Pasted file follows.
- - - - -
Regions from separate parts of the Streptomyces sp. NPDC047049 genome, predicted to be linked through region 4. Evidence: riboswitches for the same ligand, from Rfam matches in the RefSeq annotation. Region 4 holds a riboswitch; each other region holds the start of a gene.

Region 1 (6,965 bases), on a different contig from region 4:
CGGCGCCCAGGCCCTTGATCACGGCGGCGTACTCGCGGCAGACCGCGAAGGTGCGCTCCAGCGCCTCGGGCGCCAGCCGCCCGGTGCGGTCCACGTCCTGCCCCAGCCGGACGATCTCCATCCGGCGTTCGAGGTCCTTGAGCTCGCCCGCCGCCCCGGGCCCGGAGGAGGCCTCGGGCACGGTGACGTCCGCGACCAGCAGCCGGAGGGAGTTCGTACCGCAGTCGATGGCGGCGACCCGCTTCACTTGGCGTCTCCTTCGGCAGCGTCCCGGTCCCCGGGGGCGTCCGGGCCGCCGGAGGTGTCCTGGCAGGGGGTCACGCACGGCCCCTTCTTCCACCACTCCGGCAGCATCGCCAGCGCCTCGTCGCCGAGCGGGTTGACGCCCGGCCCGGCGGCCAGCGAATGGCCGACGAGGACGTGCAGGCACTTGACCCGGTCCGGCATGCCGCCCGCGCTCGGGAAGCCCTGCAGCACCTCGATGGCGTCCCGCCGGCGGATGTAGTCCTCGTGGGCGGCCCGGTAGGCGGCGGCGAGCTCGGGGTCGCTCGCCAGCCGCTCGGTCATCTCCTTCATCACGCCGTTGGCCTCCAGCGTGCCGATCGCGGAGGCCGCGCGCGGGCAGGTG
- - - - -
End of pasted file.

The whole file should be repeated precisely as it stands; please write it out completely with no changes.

Regions from separate parts of the Streptomyces sp. NPDC047049 genome, predicted to be linked through region 4. Evidence: riboswitches for the same ligand, from Rfam matches in the RefSeq annotation. Region 4 holds a riboswitch; each other region holds the start of a gene.

Region 1 (6,965 bases), on a different contig from region 4:
CGGCGCCCAGGCCCTTGATCACGGCGGCGTACTCGCGGCAGACCGCGAAGGTGCGCTCCAGCGCCTCGGGCGCCAGCCGCCCGGTGCGGTCCACGTCCTGCCCCAGCCGGACGATCTCCATCCGGCGTTCGAGGTCCTTGAGCTCGCCCGCCGCCCCGGGCCCGGAGGAGGCCTCGGGCACGGTGACGTCCGCGACCAGCAGCCGGAGGGAGTTCGTACCGCAGTCGATGGCGGCGACCCGCTTCACTTGGCGTCTCCTTCGGCAGCGTCCCGGTCCCCGGGGGCGTCCGGGCCGCCGGAGGTGTCCTGGCAGGGGGTCACGCACGGCCCCTTCTTCCACCACTCCGGCAGCATCGCCAGCGCCTCGTCGCCGAGCGGGTTGACGCCCGGCCCGGCGGCCAGCGAATGGCCGACGAGGACGTGCAGGCACTTGACCCGGTCCGGCATGCCGCCCGCGCTCGGGAAGCCCTGCAGCACCTCGATGGCGTCCCGCCGGCGGATGTAGTCCTCGTGGGCGGCCCGGTAGGCGGCGGCGAGCTCGGGGTCGCTCGCCAGCCGCTCGGTCATCTCCTTCATCACGCCGTTGGCCTCCAGCGTGCCGATCGCGGAGGCCGCGCGCGGGCAGGTG